How to save after a comprehensive claim

Depending on the insurance company and situation, a comprehensive claim can be expensive. Here are some cost-cutting solutions to consider:

Don’t pay for coverage you don't need

Depending on the value of your vehicle, you might not need comprehensive or collision coverage.If your car is worth less than $4,000, it's typically recommended to drop these coverages. These coverages, while required if have a leased or financed vehicle, are not legally required in any state in the US.

You can determine the value of your vehicle with the help of Kelley Blue Book or NADA Online. If you do need these coverages but still want to save, consider raising your deductible. Deductibles and premiums have an inverse relationship: a higher deductible will lower how much you pay for car insurance each month.

 

Consider a usage-based insurance policy

Usage-based insurance programs use in-car and/or mobile telematics devices to monitor the way you drive and to determine your premium. With telematics-based insurance, the more safely you drive, the less you will pay for auto insurance. Below are estimated savings from major auto insurance providers.

Program

Estimated Savings

Progressive SnapShot

Average of $130

Allstate Drivewise

Average of 10-25%

State Farm Drive Safe & Save

Up to 15%

Esurance DriveSense

Varies

Nationwide SmartRide

Up to 40%

Liberty Mutual RightTrack

Average of 5-30%

 

Aside from the aforementioned companies, consider additional providers such asRootandMetromile.Root derives auto insurance premiums from clients' driving habits, while Metromile offers pay-as-you-go, mileage-based auto insurance.

 

Double check for discounts

Most discounts will not drastically reduce your premium. However, they can help you save. Consider the below discounts when shopping for a new policy.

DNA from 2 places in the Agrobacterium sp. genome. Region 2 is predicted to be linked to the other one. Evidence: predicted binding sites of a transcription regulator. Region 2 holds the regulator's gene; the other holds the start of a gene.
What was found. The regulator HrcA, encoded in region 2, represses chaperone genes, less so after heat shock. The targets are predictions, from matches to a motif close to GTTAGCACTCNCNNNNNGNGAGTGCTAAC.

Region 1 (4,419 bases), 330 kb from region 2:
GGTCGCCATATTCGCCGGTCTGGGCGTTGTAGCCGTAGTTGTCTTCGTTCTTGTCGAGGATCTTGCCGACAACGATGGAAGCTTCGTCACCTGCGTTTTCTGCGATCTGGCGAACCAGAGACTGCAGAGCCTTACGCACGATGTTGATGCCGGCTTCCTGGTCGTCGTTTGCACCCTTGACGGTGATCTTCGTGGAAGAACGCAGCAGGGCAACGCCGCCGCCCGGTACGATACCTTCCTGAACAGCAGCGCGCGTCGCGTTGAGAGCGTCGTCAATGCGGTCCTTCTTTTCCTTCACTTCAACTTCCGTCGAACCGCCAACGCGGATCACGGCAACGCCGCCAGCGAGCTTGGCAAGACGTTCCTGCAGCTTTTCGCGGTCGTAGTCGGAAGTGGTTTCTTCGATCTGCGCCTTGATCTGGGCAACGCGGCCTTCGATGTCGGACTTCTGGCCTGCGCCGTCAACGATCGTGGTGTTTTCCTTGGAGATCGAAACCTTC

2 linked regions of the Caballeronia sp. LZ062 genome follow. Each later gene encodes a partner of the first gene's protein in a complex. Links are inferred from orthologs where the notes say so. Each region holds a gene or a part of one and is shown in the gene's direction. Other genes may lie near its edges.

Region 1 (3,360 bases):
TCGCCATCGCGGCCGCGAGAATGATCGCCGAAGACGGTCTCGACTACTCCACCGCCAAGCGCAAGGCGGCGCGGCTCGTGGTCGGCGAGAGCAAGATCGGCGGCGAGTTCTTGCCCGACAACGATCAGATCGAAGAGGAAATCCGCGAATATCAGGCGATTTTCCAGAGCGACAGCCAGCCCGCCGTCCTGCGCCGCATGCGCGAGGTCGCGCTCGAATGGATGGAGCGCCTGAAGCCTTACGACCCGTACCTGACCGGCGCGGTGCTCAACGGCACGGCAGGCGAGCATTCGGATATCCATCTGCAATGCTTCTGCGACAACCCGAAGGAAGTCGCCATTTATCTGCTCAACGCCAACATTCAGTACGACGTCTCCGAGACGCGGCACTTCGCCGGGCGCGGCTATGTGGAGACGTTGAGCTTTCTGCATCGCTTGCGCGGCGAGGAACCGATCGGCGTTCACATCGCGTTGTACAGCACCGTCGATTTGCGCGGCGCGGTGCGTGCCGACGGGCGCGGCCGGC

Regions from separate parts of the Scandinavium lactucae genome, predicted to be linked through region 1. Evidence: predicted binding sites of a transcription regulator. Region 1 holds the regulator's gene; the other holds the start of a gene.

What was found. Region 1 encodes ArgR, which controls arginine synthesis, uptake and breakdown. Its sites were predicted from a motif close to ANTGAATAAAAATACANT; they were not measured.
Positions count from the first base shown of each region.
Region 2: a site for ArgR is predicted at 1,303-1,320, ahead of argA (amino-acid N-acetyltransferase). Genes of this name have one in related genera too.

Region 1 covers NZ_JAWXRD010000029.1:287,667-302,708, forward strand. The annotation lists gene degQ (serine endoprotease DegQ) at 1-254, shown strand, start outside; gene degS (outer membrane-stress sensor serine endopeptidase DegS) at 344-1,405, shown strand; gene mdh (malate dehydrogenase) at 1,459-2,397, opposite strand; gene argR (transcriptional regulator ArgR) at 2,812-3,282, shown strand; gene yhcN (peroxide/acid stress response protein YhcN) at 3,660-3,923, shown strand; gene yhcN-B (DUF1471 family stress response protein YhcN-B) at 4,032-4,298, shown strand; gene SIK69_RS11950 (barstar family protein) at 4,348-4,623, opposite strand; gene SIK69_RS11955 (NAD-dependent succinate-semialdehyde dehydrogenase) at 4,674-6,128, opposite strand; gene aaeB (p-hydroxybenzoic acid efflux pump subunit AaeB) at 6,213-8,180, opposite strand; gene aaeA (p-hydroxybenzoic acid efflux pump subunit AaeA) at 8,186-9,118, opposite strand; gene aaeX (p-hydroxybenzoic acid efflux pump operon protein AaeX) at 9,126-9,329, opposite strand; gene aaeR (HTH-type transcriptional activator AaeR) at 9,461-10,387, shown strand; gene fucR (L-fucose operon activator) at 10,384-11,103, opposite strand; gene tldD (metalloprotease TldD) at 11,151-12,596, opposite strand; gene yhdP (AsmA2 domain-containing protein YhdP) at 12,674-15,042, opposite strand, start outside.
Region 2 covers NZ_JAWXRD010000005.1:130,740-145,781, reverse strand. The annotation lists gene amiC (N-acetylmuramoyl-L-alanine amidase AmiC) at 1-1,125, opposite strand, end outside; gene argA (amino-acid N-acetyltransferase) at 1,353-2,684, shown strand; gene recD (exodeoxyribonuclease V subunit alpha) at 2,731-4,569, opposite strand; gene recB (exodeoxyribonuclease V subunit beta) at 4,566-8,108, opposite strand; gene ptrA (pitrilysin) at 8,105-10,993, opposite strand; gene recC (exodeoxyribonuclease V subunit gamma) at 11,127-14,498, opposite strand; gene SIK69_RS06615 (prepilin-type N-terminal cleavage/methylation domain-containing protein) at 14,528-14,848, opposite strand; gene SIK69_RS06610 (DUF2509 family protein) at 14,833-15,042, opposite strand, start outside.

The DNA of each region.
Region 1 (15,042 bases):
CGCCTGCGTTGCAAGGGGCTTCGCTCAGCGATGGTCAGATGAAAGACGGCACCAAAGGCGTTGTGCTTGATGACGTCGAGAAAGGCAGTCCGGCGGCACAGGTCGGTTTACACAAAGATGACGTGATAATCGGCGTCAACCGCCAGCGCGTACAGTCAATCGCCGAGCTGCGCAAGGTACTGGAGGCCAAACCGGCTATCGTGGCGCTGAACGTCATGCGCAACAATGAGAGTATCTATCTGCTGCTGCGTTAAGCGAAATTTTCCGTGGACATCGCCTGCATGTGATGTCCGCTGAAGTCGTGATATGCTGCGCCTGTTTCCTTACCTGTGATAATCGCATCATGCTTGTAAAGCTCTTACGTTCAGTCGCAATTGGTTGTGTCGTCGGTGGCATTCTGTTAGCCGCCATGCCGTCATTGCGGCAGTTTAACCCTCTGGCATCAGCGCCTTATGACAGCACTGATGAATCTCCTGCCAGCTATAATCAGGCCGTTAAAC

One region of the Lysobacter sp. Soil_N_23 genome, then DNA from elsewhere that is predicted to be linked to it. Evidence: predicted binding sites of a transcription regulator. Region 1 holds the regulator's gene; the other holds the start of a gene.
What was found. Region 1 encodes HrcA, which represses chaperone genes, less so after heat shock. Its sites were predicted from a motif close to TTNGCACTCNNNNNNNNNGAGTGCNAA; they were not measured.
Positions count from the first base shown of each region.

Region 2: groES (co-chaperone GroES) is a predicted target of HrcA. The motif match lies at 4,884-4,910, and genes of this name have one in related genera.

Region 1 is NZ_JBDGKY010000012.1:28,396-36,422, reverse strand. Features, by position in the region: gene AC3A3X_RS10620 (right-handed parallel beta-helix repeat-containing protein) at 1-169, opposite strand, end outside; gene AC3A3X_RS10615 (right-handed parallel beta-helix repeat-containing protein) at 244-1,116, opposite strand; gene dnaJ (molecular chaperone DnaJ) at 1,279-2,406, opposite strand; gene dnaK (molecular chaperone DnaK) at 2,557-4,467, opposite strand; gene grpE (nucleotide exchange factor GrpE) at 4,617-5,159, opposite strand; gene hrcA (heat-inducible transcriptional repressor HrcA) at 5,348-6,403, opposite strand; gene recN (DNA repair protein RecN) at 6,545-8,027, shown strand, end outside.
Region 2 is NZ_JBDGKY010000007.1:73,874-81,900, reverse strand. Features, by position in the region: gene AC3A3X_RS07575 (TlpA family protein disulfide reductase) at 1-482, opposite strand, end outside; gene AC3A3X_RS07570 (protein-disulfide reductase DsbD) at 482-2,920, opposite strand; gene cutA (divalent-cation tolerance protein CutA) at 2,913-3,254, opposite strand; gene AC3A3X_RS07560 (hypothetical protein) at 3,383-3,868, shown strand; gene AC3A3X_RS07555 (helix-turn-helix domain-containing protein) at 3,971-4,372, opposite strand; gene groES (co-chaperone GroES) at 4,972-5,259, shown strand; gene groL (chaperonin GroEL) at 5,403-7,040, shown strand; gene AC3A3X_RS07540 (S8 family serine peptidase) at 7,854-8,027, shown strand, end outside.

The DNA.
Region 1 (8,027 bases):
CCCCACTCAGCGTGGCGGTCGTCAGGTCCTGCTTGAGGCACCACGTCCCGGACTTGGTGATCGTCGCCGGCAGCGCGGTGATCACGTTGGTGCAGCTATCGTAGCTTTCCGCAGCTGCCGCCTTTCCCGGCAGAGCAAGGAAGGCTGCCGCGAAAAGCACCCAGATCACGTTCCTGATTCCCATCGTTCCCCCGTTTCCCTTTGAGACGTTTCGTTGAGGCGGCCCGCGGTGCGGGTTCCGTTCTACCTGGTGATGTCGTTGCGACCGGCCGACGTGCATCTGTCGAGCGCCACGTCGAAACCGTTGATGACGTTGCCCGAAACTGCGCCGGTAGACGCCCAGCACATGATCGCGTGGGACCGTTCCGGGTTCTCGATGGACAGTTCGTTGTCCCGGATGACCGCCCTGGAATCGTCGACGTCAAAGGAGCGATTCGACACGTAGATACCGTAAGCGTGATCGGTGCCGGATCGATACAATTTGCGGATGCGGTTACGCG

Use your coverage sparingly

Although we’ve outlined that comprehensive claims are not that expensive, having multiple claims can put you at risk to be dropped by your insurance provider. While it can vary, three claims within a three-year period may result in policy non-renewal or cancellation.

This rule can apply to roadside assistance and windshield claims as well as your liability, collision, and comprehensive coverage.

If you’re unsure of whether to file a claim after a car accident, take the following steps:

  1. Get an estimate of the damages
  2. Use ourState of Insuranceanalysis see how much that particular accident (comprehensive or collision) would raise your rates in your state. Remember: this cost could continue for three years.
  3. If the cost of the out-of-pocket repair costs is less than the rate increase plus your deductible, pay for it yourself.

For more information regarding whether or not to file a claim, see our guide.

 

Related content

If you’re looking for additional information on the claims process — or car insurance in general — see our related content: